We read MMM's post about the simple math behind early retirement and that was our moment of epiphany. We did some number crunching of our own, and found that we were only 3.5 years away from hitting our own Financial Independence goal. Oops.
From our savings rate of 47% in 2015, we worked hard to now make that 70% in 2017 so we could accelerate our pathway to FI. Shifting grocery and household expenses to Costco was one of the strategies we employed to get there (more on that in a future post).
Mainstream media and popular culture have painted this picture of frugality that looks like eating only canned food, clipping coupons, a life full of sacrifices, living in dire circumstances, etc. What if I told you that we live a life of extreme comfort (sometimes it's a little extravagant and I'm not so proud of that), eat like royalty, spend our weekends enjoying the great outdoors, cultivate and maintain meaningful friendships and relationships, and generally have gratitude for the abundance of money and joy in our life? This is all while we continue to save 70% of our after-tax net income.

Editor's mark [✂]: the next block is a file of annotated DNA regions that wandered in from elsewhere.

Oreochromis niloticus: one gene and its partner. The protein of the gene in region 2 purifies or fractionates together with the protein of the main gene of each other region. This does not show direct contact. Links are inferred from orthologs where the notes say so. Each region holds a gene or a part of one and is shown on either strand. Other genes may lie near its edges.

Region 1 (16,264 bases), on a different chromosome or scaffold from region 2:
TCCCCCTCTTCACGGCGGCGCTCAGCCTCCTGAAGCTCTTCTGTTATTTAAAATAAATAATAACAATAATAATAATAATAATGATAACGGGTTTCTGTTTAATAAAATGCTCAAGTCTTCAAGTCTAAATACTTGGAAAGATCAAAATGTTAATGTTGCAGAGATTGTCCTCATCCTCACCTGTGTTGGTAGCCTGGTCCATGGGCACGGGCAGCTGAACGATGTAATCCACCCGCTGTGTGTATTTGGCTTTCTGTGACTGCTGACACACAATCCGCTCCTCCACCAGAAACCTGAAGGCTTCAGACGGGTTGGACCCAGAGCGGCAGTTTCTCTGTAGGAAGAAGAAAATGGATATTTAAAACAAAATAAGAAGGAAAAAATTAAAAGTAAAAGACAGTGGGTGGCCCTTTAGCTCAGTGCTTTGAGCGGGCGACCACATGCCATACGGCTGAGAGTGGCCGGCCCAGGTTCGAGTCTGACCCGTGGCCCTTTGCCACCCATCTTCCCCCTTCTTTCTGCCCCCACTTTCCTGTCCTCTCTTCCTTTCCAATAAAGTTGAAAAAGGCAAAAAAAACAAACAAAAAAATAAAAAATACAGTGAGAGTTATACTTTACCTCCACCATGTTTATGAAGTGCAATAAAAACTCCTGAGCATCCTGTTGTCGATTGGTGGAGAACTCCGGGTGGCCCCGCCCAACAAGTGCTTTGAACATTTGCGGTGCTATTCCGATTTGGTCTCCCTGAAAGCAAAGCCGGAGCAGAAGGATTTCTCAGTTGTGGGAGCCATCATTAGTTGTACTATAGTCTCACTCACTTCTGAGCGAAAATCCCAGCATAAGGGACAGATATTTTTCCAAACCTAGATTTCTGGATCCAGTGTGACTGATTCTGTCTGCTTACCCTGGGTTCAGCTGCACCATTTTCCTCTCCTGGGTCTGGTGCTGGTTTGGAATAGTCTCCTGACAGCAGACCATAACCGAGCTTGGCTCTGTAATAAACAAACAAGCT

What Does this Mean for You?
The bottom line is, everyone's path to Financial Independence (FI) looks different, but you need to believe that you can achieve it. FI is certainly not reserved just for the top 0.5% of people, it's not something you have to inherit from your parents, and it's certainly not a jackpot you win. MMM's post shows how even middle-class high-school teachers can retire after just 13 years of working.
Both Mr. FH and I had a normal middle class upbringing with an above-average focus on education and technology. We definitely had many privileges that we cannot discount, but we also fought many setbacks by hacking the system. The biggest limitation to making progress and realizing dreams is our own mind, and sometimes all you need is one blog post to give you that kick in the butt. If you can learn to ignore marketing, advertising, and fashion/lifestyle magazines, and instead blaze your own trail in the woods, you're already 50% of your way there.